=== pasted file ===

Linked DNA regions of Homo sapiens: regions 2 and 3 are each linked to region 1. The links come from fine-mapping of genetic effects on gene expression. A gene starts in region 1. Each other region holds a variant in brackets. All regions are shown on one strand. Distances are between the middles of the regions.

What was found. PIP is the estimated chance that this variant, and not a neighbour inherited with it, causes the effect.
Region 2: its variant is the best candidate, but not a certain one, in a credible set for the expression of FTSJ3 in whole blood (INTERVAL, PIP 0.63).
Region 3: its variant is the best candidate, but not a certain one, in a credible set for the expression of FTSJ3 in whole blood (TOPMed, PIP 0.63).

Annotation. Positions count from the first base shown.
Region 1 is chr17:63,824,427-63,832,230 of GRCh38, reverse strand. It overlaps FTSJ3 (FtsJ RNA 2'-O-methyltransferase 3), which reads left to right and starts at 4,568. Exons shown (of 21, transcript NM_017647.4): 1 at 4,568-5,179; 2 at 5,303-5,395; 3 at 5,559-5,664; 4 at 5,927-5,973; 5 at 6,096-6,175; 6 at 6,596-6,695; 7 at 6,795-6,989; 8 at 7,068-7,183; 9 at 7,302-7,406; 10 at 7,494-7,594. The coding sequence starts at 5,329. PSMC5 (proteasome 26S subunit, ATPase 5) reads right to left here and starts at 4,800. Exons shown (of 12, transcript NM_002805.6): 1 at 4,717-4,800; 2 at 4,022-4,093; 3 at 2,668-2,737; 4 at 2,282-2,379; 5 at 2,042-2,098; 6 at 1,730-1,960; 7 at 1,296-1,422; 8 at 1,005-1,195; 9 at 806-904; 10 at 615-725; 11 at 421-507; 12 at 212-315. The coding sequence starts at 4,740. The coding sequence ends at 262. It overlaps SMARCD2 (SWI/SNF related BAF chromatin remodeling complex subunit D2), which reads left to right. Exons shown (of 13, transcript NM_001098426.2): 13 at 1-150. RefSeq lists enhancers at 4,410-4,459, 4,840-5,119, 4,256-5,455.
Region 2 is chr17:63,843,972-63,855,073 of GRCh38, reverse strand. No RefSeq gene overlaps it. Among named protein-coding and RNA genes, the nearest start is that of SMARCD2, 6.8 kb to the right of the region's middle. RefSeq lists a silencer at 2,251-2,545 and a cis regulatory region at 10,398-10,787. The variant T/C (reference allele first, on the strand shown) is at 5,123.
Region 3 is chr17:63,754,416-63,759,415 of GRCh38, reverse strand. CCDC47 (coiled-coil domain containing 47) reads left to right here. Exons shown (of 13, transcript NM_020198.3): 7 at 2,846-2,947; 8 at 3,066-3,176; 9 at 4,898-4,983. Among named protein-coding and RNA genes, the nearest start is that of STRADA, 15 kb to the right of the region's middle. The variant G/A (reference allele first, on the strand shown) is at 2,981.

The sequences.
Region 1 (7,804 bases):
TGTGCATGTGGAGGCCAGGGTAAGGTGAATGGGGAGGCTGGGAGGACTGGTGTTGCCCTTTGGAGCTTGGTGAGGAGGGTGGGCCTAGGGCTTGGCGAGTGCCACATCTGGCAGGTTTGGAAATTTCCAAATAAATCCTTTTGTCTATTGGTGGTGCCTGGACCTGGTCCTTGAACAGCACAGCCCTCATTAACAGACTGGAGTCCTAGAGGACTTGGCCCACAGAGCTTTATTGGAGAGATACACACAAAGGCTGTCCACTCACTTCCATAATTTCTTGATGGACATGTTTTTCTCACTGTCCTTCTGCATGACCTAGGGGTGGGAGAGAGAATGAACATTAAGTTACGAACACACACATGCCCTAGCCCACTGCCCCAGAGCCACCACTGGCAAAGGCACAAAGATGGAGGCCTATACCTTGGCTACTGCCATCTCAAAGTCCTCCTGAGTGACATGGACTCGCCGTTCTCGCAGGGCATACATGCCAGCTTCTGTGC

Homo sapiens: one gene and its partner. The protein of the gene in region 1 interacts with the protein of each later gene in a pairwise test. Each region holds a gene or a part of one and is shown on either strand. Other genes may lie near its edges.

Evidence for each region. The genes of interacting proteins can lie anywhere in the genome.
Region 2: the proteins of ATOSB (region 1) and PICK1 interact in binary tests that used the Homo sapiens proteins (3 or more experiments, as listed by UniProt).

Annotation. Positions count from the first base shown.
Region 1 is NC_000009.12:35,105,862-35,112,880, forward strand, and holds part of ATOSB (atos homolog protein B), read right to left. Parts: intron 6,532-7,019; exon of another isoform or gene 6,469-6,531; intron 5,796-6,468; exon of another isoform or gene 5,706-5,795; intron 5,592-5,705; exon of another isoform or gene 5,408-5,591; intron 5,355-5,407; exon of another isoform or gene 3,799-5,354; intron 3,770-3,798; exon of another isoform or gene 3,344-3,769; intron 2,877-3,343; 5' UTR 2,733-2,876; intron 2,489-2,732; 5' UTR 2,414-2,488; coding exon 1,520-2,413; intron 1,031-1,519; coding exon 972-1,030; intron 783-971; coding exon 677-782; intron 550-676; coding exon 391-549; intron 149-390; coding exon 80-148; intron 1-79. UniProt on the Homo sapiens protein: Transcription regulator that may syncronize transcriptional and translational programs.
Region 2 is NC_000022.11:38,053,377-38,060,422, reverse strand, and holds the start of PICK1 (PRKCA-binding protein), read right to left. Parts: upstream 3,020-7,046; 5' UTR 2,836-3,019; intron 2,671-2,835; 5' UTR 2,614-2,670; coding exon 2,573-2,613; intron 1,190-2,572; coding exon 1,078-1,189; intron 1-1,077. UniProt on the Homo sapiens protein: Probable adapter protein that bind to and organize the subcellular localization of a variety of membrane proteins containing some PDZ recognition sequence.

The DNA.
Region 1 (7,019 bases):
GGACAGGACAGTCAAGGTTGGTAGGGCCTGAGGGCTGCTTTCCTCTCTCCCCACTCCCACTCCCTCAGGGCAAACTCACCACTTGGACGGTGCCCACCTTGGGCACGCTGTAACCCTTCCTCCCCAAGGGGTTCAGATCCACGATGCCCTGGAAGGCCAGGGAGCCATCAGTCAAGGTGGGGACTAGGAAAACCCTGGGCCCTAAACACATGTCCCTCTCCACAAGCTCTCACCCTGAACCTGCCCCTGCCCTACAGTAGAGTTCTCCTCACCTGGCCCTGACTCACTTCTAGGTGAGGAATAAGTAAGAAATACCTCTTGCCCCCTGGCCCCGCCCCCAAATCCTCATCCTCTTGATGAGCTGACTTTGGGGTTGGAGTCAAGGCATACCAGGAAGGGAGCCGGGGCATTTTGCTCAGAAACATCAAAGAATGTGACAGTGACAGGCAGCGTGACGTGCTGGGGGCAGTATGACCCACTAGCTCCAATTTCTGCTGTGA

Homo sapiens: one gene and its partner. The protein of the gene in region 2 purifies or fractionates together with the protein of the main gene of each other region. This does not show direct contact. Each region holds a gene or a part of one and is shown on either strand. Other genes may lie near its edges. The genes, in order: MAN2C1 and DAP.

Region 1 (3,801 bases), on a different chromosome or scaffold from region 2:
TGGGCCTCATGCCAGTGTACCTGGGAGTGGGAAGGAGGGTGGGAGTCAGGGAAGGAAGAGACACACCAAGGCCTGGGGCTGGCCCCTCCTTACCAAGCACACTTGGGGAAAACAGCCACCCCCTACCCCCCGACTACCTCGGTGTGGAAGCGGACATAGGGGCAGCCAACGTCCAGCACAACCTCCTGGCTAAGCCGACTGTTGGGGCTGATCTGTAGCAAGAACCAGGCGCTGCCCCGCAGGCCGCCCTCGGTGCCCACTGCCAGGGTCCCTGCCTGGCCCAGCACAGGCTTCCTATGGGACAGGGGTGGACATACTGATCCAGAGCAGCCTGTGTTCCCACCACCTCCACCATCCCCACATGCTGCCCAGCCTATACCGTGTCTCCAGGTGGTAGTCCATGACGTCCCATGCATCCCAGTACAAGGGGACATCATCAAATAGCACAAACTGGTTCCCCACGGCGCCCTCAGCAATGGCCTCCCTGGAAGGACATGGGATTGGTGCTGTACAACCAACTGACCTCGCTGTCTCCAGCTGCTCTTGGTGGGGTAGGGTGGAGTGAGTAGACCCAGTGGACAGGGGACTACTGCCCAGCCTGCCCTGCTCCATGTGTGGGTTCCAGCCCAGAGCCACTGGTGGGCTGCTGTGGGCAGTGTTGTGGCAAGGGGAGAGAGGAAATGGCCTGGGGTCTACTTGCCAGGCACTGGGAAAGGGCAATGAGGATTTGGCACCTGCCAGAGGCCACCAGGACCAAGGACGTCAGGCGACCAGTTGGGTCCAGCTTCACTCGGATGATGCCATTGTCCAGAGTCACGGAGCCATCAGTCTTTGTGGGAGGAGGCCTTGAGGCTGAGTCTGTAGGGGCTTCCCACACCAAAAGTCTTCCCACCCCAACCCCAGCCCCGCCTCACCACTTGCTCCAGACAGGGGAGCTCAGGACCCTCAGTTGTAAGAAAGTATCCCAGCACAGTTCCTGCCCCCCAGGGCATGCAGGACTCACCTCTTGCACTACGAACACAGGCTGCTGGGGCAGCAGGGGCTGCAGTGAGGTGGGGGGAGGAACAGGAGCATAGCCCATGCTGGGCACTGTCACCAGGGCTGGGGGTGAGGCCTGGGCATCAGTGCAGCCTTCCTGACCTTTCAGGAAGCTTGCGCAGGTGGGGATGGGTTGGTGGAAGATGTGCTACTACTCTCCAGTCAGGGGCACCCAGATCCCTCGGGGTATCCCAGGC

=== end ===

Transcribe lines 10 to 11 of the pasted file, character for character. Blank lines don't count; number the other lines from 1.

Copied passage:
Region 1 (7,804 bases):
TGTGCATGTGGAGGCCAGGGTAAGGTGAATGGGGAGGCTGGGAGGACTGGTGTTGCCCTTTGGAGCTTGGTGAGGAGGGTGGGCCTAGGGCTTGGCGAGTGCCACATCTGGCAGGTTTGGAAATTTCCAAATAAATCCTTTTGTCTATTGGTGGTGCCTGGACCTGGTCCTTGAACAGCACAGCCCTCATTAACAGACTGGAGTCCTAGAGGACTTGGCCCACAGAGCTTTATTGGAGAGATACACACAAAGGCTGTCCACTCACTTCCATAATTTCTTGATGGACATGTTTTTCTCACTGTCCTTCTGCATGACCTAGGGGTGGGAGAGAGAATGAACATTAAGTTACGAACACACACATGCCCTAGCCCACTGCCCCAGAGCCACCACTGGCAAAGGCACAAAGATGGAGGCCTATACCTTGGCTACTGCCATCTCAAAGTCCTCCTGAGTGACATGGACTCGCCGTTCTCGCAGGGCATACATGCCAGCTTCTGTGC